March 30, 2021
Board Oversight of Stakeholder Strategies
By: RJ Bannister, Partner, Farient Advisors
Companies around the world are including “stakeholder” considerations in their strategy and culture. Today’s stakeholders expand beyond investors, and regulators, and include customer and community interests, suppliers and employees. As stakeholder prominence becomes commonplace, every company should consider two fundamental questions: (1) what is your company’s stakeholder strategy and culture?, and (2) how do you measure and report on your strategic progress? Appropriate board oversight will be essential in answering these questions as well as a powerful catalyst for change. Roles and responsibilities for stakeholder strategy oversight, however, should be clearly defined and delegated.
Farient Advisors LLC recommends using a Stakeholder Strategy Oversight Matrix to capture the desired oversight using two key variables: the dimensions of stakeholder value and the typical Board structure. Farient’s recent research with our partners in the Global Governance and Executive Compensation Group, “2021 and Beyond: Global Trends in Stakeholder Incentives,” highlights three dimensions of stakeholder value: (1) strategy and culture, (2) measuring and reporting, and (3) incentives and other pay levers. All three dimensions, though different, play a supporting, yet reinforcing, role in achieving stakeholder objectives. The typical Board structure consists of the overall Board and its primary Committees, typically comprised of Audit, Compensation, and Nominating and Governance. Although risk has become another important issue at the Board level, we have kept the framework to just these three Committees for now. By utilizing a simple framework, it becomes clearer how appropriate stakeholder strategy oversight can be defined and delegated.
Figure 1 provides an illustrative example of Farient’s Stakeholder Strategy Oversight Matrix. This illustration provides a simple baseline. Each company will likely have its own variation of this matrix based upon how their organization has incorporated stakeholder prominence. As expected, the full Board provides primary oversight for the strategy and culture stakeholder dimensions and delegates responsibility to its Committees to support and execute. The Full Board also owns the measures of stakeholder dimensions while the Committees own the reporting.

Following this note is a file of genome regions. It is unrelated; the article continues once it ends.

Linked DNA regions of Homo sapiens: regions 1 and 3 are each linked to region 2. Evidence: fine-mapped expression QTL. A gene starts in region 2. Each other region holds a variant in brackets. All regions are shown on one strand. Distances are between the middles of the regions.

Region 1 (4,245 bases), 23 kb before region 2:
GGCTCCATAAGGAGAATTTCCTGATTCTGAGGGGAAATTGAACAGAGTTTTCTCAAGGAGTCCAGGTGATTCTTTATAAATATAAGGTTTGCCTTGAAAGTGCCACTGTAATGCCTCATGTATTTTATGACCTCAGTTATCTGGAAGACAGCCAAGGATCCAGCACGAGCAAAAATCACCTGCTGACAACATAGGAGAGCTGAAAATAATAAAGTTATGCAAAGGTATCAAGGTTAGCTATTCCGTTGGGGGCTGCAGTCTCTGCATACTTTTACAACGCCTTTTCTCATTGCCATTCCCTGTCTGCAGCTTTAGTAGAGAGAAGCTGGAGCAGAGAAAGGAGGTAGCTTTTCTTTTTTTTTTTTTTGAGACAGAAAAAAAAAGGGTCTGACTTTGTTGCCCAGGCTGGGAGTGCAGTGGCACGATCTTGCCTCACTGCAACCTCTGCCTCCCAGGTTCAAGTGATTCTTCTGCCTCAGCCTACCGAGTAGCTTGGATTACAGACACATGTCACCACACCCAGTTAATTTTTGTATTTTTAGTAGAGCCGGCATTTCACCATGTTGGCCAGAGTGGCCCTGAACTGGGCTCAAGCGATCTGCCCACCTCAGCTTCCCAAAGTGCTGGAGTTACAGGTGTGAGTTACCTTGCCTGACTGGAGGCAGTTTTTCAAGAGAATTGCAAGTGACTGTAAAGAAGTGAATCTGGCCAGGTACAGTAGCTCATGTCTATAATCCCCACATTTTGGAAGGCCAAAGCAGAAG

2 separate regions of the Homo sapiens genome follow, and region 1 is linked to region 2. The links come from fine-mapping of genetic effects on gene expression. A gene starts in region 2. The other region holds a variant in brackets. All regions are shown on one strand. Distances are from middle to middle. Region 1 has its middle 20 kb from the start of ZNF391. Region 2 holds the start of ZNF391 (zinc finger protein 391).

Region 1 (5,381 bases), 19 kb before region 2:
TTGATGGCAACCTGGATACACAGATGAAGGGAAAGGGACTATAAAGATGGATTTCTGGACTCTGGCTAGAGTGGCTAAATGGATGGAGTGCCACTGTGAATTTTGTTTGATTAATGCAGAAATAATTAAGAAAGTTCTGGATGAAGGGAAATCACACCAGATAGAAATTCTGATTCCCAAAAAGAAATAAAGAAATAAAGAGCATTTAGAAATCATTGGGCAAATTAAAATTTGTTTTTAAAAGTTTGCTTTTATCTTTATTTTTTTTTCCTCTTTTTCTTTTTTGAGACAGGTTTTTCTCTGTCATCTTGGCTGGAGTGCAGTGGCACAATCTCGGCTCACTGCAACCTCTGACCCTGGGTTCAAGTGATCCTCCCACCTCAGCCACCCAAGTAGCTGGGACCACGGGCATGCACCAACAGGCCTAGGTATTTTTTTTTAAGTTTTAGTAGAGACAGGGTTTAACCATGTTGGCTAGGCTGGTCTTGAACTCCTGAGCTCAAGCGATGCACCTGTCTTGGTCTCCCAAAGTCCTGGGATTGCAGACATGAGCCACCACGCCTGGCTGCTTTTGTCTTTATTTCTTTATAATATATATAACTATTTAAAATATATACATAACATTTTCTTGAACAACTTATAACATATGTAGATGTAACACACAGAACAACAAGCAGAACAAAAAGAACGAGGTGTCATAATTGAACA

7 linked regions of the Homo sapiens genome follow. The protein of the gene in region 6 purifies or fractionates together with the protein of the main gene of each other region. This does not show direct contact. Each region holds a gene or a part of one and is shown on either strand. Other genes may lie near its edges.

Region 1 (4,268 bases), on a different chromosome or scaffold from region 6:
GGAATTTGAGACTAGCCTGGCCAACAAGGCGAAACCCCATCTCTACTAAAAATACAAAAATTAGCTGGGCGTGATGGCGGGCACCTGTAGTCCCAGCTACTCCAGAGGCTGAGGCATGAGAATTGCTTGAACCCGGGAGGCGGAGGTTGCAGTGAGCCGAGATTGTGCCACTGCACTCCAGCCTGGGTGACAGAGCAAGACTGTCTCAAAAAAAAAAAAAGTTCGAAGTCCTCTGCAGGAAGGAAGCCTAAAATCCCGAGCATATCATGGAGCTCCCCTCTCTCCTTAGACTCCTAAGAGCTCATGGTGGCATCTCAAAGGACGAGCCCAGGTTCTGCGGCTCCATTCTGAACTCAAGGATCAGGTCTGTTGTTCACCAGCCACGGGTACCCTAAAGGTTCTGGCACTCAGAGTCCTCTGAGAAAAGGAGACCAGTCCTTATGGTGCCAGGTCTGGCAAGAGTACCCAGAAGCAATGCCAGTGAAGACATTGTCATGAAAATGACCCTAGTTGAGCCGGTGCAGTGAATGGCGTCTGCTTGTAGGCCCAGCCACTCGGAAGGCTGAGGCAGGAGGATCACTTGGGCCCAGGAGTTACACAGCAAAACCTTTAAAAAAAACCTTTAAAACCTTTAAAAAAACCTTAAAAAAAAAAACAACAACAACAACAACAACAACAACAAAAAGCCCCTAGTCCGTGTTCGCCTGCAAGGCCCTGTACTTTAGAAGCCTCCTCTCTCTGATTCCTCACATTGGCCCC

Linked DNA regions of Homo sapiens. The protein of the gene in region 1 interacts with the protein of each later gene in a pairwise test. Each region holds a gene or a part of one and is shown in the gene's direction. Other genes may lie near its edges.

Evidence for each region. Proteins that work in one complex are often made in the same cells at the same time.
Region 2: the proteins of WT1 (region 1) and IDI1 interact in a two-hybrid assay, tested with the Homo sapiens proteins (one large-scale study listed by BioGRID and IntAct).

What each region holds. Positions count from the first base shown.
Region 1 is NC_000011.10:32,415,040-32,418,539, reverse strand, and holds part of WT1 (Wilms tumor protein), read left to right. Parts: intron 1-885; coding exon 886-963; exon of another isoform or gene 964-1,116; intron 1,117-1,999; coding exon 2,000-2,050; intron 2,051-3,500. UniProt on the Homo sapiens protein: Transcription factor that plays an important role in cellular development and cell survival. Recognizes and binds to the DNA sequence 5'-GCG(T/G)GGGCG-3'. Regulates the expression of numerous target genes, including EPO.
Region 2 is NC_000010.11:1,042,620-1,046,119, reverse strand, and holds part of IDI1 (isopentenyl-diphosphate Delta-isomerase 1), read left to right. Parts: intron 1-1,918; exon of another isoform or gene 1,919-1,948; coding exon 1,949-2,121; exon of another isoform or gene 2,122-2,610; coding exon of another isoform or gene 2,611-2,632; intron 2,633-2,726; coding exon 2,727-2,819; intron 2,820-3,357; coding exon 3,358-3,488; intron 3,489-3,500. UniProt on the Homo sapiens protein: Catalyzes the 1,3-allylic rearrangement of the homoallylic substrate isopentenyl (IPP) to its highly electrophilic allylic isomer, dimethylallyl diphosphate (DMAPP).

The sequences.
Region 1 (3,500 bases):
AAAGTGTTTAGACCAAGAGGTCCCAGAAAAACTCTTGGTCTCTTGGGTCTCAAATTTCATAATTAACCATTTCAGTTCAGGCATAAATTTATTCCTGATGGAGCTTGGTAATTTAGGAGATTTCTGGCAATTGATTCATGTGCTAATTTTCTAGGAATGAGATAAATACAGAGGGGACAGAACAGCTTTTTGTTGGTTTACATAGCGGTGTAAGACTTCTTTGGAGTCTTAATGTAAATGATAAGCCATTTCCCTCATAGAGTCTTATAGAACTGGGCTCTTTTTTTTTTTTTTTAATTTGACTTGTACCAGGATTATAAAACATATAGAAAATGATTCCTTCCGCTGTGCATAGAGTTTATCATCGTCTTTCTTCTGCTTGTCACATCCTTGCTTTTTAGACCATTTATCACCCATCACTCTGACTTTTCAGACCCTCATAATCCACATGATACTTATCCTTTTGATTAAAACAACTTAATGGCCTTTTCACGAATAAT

Figure 1: Stakeholder Strategy Oversight Matrix
Moreover, when considering incentives and other pay levers, the Compensation Committee plays a critical role, since employees are an integral part of the stakeholder equation. Compensation Committee charters have broadened over the past decade to incorporate how companies address various human capital issues within their organization from health and safety to diversity, equity and inclusion. To this end, many Compensation Committees have changed their charters and names to reflect new oversight responsibilities (e.g., Talent Management and Compensation Committee, Organizational Management Committee, Leadership Development and Compensation Committee, etc.).
This expanded role has increased the workload for Compensation Committee members who now shoulder additional stakeholder oversight responsibility as compared to the other Committees (see Figure 2).
Figure 2: Compensation Committee Stakeholder Interaction Oversight
From COVID to adverse weather conditions to customer whims, this Stakeholder Strategy Oversight matrix will likely evolve over time as companies incorporate various strategies within their organizations. For the immediate future, Compensation Committees and the full Board will continue to define how various stakeholder strategies impact their organizations, attract and retain talent, and enhance the reputation of the company among all stakeholders.
RJ Bannister has more than 25 years of executive compensation and corporate governance experience. He is a partner with Farient Advisors.